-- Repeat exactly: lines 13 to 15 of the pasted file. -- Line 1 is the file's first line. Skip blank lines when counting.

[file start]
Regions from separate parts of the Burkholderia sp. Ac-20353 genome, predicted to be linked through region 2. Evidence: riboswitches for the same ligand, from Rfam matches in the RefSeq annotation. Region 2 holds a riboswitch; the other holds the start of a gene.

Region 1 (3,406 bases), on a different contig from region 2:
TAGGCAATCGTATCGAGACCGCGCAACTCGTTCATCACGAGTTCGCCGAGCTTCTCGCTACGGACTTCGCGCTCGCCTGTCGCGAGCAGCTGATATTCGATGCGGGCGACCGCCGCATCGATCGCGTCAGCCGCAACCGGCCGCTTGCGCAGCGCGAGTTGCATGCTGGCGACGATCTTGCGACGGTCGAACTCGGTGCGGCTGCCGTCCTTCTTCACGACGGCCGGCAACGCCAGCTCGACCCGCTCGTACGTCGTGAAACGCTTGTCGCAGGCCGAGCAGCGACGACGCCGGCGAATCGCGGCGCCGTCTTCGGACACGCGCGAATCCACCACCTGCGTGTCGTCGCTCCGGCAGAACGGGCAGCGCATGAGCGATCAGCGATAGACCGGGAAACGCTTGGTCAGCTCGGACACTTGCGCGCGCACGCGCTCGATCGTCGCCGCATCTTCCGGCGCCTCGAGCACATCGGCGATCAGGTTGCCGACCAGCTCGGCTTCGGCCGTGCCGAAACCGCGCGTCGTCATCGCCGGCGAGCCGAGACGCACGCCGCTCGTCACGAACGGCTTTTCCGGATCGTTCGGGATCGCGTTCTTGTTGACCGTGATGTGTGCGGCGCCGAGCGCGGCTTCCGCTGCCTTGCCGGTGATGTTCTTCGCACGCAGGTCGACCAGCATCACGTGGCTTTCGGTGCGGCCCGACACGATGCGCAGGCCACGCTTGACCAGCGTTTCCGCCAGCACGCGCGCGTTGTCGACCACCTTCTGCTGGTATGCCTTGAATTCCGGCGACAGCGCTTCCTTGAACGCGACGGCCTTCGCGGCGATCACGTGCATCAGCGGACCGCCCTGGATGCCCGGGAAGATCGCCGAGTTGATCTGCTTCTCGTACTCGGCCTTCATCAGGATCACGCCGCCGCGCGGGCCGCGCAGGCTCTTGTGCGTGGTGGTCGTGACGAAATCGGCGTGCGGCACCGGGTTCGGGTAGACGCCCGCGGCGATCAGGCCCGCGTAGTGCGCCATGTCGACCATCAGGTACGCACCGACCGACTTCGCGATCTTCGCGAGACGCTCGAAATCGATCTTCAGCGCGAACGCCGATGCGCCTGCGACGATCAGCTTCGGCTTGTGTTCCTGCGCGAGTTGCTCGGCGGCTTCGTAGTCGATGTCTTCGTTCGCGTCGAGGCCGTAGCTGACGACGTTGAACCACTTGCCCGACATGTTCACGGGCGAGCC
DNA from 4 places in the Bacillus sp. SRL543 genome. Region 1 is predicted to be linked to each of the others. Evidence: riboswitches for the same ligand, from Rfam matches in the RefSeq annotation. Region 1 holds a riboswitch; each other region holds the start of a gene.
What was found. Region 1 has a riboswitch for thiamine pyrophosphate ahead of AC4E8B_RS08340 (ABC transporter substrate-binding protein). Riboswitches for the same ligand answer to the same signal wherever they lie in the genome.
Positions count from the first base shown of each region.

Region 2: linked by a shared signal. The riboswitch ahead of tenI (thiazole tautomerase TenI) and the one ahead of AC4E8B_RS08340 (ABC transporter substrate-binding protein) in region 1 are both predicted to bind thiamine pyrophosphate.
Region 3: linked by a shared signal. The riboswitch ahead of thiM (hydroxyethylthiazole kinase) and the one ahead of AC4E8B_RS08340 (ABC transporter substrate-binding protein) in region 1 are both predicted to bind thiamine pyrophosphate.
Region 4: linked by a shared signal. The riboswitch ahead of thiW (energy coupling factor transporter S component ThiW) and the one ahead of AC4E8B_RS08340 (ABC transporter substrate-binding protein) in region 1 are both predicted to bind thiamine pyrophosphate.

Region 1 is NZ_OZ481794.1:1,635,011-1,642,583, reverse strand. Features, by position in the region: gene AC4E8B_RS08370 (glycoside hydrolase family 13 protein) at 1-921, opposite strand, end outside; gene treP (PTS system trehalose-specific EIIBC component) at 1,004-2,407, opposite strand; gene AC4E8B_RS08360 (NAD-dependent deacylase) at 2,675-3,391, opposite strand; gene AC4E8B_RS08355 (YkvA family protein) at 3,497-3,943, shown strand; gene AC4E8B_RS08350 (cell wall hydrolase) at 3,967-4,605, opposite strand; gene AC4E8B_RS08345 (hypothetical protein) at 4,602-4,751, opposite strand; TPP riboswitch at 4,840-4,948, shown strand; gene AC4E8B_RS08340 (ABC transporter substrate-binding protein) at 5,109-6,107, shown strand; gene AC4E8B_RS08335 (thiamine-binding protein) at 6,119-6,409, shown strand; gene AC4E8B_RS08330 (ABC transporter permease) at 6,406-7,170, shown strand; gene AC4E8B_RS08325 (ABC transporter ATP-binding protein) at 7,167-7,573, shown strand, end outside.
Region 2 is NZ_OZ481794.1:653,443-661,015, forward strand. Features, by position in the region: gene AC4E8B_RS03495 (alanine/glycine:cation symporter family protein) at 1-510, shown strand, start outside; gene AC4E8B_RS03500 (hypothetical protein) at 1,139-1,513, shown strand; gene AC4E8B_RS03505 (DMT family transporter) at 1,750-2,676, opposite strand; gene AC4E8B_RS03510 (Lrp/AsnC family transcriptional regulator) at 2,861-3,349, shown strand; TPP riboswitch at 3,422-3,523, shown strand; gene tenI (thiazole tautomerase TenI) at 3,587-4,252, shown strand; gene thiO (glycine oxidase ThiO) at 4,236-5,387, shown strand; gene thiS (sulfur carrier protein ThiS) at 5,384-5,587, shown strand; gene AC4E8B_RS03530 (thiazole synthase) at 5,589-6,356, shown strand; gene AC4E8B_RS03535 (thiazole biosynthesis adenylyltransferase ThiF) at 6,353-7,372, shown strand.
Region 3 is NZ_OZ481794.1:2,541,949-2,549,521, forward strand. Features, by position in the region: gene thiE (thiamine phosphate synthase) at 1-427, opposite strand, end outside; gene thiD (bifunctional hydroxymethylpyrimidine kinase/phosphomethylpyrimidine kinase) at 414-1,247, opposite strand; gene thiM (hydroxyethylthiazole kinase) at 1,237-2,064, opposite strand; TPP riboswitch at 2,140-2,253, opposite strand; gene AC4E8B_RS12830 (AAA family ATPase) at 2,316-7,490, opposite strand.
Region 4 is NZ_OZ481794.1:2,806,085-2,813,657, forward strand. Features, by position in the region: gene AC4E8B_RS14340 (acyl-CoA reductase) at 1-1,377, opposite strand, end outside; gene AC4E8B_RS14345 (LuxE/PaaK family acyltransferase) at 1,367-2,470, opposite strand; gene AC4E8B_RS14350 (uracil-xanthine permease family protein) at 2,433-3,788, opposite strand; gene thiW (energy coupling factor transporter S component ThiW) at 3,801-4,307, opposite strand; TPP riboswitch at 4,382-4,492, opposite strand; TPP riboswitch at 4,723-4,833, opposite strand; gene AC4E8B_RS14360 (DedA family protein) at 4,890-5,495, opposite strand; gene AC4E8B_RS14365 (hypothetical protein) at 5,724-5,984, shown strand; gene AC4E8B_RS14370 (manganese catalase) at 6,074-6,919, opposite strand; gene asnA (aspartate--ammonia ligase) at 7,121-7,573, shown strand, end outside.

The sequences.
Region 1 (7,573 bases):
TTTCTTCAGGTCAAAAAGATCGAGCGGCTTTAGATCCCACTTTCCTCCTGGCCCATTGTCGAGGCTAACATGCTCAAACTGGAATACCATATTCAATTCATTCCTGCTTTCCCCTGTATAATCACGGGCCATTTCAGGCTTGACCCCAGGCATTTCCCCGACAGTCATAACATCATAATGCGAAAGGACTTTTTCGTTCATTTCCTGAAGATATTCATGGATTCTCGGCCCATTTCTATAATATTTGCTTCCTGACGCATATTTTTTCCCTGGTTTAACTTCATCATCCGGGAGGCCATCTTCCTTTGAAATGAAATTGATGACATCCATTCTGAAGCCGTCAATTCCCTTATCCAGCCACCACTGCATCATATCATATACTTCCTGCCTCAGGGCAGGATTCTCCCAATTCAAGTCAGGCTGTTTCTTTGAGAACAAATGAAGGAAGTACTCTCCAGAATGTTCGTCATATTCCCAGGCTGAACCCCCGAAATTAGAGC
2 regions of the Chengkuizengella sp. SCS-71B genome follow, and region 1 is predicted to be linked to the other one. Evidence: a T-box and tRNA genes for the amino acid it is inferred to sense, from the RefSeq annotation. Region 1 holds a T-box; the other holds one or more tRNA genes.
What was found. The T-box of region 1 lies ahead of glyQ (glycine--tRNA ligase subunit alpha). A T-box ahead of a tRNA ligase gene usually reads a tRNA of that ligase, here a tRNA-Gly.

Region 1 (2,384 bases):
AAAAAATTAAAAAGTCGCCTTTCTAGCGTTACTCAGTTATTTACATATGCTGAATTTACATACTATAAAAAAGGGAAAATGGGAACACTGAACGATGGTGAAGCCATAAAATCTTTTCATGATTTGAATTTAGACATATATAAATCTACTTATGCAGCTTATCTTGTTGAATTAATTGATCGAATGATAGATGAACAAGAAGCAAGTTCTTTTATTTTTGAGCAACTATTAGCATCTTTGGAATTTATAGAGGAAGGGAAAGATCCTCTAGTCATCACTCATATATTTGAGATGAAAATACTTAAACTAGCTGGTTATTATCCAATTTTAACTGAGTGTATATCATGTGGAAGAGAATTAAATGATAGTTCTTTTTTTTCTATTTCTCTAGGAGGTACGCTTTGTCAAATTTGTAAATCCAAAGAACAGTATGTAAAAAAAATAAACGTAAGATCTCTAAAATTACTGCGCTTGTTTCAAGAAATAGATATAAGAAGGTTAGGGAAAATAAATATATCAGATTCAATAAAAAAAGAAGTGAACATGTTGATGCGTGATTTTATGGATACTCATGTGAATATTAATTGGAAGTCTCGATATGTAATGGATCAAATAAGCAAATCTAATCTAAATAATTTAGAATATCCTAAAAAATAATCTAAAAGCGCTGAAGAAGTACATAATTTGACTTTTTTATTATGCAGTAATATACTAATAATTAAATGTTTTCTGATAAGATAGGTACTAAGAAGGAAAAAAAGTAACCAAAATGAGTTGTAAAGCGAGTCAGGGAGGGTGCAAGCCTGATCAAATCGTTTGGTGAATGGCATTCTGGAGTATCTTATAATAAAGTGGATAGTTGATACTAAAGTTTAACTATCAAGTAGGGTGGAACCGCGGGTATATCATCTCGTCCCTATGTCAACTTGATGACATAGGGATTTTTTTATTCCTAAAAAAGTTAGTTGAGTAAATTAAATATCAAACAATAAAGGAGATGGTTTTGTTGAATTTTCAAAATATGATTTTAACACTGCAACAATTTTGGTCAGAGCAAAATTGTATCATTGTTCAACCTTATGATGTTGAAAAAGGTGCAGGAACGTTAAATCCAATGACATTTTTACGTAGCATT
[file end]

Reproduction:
Region 4 is NZ_OZ481794.1:2,806,085-2,813,657, forward strand. Features, by position in the region: gene AC4E8B_RS14340 (acyl-CoA reductase) at 1-1,377, opposite strand, end outside; gene AC4E8B_RS14345 (LuxE/PaaK family acyltransferase) at 1,367-2,470, opposite strand; gene AC4E8B_RS14350 (uracil-xanthine permease family protein) at 2,433-3,788, opposite strand; gene thiW (energy coupling factor transporter S component ThiW) at 3,801-4,307, opposite strand; TPP riboswitch at 4,382-4,492, opposite strand; TPP riboswitch at 4,723-4,833, opposite strand; gene AC4E8B_RS14360 (DedA family protein) at 4,890-5,495, opposite strand; gene AC4E8B_RS14365 (hypothetical protein) at 5,724-5,984, shown strand; gene AC4E8B_RS14370 (manganese catalase) at 6,074-6,919, opposite strand; gene asnA (aspartate--ammonia ligase) at 7,121-7,573, shown strand, end outside.

The sequences.
Region 1 (7,573 bases):